Some Hard Figures on Hybrid Battery Replacement ~ Hybrid Car Review
Hybrid Car Review: Some Hard Figures on Hybrid Battery Replacement

Wednesday, May 28, 2008

Some Hard Figures on Hybrid Battery Replacement

Although hybrid batteries are covered under the warranty for 100,000 miles (150,000 miles in California and a few other states), fears of battery failure abound. Rumors fly around on how much hybrid battery packs cost on hybrids. I've also seen some interesting ideas about how to 'recondition' the battery. And there's a minor market going on at E-bay selling hybrid battery packs.

Both Toyota and Honda have said they expect the battery packs to last 'the life of the car.' But when you seriously begin to consider whether to buy a used hybrid car, you start wondering a great deal about how long a lifetime really is.

But now we have some hard figures on how much it would cost you to replace the battery pack, if it fails beyond the warranty period. We also have some hard numbers on how many failures Toyota and Honda have seen.

Failure Rate of Hybrid Battery Packs
Honda says fewer than 200 of their 100,000 hybrids (0.2%) have had their battery fail after the warranty expired. Toyota says their battery failure rate (after warranty) for their second generation Prius (2004 model year and up) is 0.003 percent which equates to 1 every 40,000. The first generation Prius had a failure rate of 1 percent post warranty.

If we take a look at the worldwide sales of Prius, we can figure out (approximately) how many Prius have seen a failure post-warranty:
Pre-2004, Toyota sold around 153,000 Prius. At a failure rate of 1 percent, around 1530 Prius saw battery failures post-warranty.
2004-current, Toyota sold 767,800 Prius. At a failure rate of .0003 percent, around 23 have had a battery failure post-warranty.

Of course, you need to keep in mind the pre-2004 Prius have been on the road longer and therefore have had a better chance of reaching post-warranty time.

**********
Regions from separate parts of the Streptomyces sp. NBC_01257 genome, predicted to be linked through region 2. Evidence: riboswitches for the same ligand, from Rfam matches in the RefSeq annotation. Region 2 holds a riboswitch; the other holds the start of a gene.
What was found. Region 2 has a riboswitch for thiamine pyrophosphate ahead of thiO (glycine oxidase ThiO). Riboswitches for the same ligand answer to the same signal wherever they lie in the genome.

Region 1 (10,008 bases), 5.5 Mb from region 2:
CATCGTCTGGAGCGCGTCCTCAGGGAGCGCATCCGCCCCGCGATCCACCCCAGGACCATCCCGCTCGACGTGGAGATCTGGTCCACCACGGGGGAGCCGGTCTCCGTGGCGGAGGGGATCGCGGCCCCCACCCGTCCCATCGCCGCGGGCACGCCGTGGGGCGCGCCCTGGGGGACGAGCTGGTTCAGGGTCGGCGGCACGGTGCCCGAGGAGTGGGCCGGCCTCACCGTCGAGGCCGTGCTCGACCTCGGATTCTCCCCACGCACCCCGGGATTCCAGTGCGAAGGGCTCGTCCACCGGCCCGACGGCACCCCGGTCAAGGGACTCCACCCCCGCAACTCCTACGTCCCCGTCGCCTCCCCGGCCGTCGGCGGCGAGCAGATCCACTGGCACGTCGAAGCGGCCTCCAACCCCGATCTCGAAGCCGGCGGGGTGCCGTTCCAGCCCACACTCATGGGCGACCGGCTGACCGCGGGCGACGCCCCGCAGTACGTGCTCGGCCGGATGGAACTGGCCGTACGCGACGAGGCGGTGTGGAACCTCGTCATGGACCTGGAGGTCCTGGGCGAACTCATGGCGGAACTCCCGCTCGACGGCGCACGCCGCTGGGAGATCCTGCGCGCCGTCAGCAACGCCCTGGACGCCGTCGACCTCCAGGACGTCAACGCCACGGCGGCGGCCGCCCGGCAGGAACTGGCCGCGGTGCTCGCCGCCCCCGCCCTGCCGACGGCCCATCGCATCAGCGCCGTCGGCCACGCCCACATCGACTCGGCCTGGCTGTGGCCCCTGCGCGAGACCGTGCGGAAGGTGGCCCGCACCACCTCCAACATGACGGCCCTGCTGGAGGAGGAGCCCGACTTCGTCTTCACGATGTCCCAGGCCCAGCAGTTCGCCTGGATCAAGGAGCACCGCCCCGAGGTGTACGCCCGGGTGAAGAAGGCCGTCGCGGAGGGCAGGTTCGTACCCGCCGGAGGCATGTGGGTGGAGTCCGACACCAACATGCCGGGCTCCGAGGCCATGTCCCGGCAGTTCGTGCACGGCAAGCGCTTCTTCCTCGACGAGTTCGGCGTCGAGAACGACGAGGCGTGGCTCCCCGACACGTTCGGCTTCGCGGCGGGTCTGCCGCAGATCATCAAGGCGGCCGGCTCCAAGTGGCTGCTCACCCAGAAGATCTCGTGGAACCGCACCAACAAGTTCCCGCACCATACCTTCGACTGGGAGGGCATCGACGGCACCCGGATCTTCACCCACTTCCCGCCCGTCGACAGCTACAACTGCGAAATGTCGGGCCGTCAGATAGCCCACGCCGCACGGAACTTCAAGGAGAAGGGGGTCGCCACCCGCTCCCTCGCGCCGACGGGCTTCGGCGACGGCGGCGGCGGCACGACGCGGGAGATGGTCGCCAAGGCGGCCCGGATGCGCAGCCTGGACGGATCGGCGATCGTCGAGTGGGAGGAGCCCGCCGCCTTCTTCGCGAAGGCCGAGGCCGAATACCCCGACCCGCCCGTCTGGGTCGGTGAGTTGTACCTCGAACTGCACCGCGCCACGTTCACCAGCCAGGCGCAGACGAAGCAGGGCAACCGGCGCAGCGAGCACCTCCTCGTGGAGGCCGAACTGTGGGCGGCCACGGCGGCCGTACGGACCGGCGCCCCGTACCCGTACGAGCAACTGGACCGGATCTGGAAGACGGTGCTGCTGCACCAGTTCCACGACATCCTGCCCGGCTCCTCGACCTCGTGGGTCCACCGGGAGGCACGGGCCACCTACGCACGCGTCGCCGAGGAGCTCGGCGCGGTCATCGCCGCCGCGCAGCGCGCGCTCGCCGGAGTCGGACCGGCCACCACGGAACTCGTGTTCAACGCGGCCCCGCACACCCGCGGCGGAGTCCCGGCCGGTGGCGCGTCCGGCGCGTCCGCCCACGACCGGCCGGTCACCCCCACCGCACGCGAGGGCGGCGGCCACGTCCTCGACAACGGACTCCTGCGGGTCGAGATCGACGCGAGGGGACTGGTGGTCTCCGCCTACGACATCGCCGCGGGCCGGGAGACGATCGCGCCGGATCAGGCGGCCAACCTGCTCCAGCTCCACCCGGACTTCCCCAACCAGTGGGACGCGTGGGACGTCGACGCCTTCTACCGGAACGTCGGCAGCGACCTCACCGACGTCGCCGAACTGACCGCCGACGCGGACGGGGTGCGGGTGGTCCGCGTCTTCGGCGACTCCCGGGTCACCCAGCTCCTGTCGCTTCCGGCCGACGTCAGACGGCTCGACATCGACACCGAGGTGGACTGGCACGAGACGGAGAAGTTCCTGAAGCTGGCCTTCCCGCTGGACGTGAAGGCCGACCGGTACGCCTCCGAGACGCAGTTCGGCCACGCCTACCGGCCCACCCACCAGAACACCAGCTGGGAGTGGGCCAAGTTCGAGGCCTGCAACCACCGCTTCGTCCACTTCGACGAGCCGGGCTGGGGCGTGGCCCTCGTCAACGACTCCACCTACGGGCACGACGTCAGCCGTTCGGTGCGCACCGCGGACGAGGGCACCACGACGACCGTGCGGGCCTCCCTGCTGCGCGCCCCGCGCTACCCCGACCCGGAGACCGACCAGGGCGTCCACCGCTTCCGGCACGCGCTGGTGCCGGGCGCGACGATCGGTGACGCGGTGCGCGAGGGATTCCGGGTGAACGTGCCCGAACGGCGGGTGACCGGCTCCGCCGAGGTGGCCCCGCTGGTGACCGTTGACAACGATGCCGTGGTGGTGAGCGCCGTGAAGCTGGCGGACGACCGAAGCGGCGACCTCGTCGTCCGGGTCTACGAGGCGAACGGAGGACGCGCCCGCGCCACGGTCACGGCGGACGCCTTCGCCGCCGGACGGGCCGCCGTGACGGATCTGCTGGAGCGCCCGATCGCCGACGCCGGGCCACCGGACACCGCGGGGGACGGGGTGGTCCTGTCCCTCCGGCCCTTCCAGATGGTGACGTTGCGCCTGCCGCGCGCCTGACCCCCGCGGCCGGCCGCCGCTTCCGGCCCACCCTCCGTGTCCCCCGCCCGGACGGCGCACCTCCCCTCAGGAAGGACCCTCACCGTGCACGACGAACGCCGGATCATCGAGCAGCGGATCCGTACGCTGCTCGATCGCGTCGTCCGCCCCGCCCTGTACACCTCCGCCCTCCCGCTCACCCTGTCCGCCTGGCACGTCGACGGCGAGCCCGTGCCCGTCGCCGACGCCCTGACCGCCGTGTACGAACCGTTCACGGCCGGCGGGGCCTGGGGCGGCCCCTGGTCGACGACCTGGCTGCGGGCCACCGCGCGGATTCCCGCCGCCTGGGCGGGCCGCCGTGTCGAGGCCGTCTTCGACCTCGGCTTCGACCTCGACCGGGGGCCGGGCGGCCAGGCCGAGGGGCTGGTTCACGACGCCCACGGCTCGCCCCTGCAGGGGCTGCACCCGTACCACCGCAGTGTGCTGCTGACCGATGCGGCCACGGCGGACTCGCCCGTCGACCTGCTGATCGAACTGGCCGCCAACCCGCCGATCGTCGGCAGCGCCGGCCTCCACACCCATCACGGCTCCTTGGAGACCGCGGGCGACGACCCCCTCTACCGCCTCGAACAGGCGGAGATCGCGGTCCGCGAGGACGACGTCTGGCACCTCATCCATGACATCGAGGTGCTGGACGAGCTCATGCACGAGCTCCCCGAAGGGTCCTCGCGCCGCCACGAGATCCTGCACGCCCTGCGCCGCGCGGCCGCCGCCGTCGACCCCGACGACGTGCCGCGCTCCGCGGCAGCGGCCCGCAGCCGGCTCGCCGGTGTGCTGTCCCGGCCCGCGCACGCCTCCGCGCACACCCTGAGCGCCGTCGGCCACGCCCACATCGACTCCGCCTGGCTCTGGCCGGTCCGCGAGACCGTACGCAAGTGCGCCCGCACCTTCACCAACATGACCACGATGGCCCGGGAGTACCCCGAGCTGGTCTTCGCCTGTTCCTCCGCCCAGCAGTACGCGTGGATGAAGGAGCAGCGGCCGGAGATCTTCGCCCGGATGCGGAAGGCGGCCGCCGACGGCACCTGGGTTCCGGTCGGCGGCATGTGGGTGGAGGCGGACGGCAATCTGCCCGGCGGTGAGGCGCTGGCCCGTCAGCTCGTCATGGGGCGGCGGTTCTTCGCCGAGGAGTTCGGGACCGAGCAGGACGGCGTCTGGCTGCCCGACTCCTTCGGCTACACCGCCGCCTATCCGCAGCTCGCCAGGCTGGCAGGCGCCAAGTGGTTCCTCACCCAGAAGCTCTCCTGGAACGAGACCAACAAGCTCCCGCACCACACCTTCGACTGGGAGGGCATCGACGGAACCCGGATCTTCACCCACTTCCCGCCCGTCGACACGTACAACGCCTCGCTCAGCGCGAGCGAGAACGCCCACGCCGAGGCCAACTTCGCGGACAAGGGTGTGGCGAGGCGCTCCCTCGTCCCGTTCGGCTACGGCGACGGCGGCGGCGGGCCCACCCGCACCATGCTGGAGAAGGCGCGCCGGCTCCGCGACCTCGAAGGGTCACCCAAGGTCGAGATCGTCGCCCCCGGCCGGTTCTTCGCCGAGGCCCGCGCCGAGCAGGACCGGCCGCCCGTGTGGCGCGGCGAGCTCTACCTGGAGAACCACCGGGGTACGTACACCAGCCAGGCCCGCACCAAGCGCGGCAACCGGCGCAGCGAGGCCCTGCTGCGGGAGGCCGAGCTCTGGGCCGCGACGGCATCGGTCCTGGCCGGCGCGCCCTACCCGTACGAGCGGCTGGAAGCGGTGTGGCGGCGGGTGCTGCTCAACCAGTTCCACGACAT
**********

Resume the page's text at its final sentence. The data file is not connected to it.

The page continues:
Hybrid Battery Replacement Cost
On June 1, Honda is cutting it's replacement costs from $3,400 to $1,968 (excluding installation costs) for a Insight up to $2,440 on an Accord Hybrid. Toyota is also looking to cut it's $3,000 replacement costs (excluding installation cost). Originally, replacement costs were around $5,500.

So, while costs are coming down, it's still not an easy sell. When you may be paying $2 thousand or more to replace a significant car part on a used vehicle, you would be wise to think seriously about that. But given the low failure rates on the latest models, plus the increase in battery plants, which will likely lead to further cost reductions in the next few years, you may feel your fears have eased a little bit.

Source: Hybrids: The High Cost of Low Batteries Newsweek.com

Get Four Free Price Quotes From Yahoo! Autos Hybrid Research and Pricing at Edmunds.com

4 comments:

Anonymous said...

The rate of Hybrid battery "failure" offered by the manufacturers is somewhat misleading to the public. As a former factory tech rep be suspicious of the wording. For example an engine can "wear out" or it can "fail". When something wears out, the part is below specification for intended design use. When it "fails", the component abruptly quits working. The same with Hybrid batteries. Few will "fail" (as in abruptly quit working). However, a great majority will "wear out" after 100,000 miles. The real answer we want from Honda and especially Toyota is to publish the average life cycle of the batteries. That answer is a lot different that the "failure" stats offered by them. My guess is "worn out" at an average 110-125 miles.

Mike said...

I can understand your skepticism. But I believe they, in this case, mean the same thing. They are talking about having to replace the battery pack, not having an abrupt failure.

According to the story, Toyota expects the battery pack to last the 'lifetime' of the car, or about 180,000 miles. I know that there are cars out there that have lasted way past those numbers. But at the same time, there are cars that are failing before the warranty runs out, too. They are few and far between, but it does occur.

Which means, I believe the batteries have an expected lifetime of 180,000 miles.

Anonymous said...

If "Both Toyota and Honda have said they expect the battery packs to last 'the life of the car." they should give warranty for "the life of the car".

If they limit to 100K miles, this is what they really expect....

William Johnson said...

Just like the give a 5yr 60k mile warranty on some cars but that doesn't mean the cars will wear out within that time- toyotas, hondas, etc will go for 300k+ miles but will obviously need some after warranty repairs.

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